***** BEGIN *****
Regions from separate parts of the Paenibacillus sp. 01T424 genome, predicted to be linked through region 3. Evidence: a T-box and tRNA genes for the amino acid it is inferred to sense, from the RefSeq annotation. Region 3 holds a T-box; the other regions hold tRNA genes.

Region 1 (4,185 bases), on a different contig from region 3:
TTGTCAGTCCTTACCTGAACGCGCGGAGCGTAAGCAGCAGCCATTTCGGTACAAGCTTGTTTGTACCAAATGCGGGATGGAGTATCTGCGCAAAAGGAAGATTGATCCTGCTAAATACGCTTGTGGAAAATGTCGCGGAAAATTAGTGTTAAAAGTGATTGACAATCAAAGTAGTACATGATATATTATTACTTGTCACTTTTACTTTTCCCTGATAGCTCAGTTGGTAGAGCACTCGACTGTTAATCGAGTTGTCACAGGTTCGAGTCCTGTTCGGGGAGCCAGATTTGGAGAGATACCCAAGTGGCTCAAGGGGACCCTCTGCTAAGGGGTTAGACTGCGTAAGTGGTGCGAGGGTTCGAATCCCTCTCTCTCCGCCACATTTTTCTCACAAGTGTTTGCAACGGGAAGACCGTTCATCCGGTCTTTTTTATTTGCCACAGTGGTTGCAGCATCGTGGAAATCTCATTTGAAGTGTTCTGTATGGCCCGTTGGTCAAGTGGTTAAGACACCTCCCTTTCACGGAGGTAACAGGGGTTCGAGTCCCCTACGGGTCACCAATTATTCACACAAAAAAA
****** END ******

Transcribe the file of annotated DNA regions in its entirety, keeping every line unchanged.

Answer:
Regions from separate parts of the Paenibacillus sp. 01T424 genome, predicted to be linked through region 3. Evidence: a T-box and tRNA genes for the amino acid it is inferred to sense, from the RefSeq annotation. Region 3 holds a T-box; the other regions hold tRNA genes.

Region 1 (4,185 bases), on a different contig from region 3:
TTGTCAGTCCTTACCTGAACGCGCGGAGCGTAAGCAGCAGCCATTTCGGTACAAGCTTGTTTGTACCAAATGCGGGATGGAGTATCTGCGCAAAAGGAAGATTGATCCTGCTAAATACGCTTGTGGAAAATGTCGCGGAAAATTAGTGTTAAAAGTGATTGACAATCAAAGTAGTACATGATATATTATTACTTGTCACTTTTACTTTTCCCTGATAGCTCAGTTGGTAGAGCACTCGACTGTTAATCGAGTTGTCACAGGTTCGAGTCCTGTTCGGGGAGCCAGATTTGGAGAGATACCCAAGTGGCTCAAGGGGACCCTCTGCTAAGGGGTTAGACTGCGTAAGTGGTGCGAGGGTTCGAATCCCTCTCTCTCCGCCACATTTTTCTCACAAGTGTTTGCAACGGGAAGACCGTTCATCCGGTCTTTTTTATTTGCCACAGTGGTTGCAGCATCGTGGAAATCTCATTTGAAGTGTTCTGTATGGCCCGTTGGTCAAGTGGTTAAGACACCTCCCTTTCACGGAGGTAACAGGGGTTCGAGTCCCCTACGGGTCACCAATTATTCACACAAAAAAA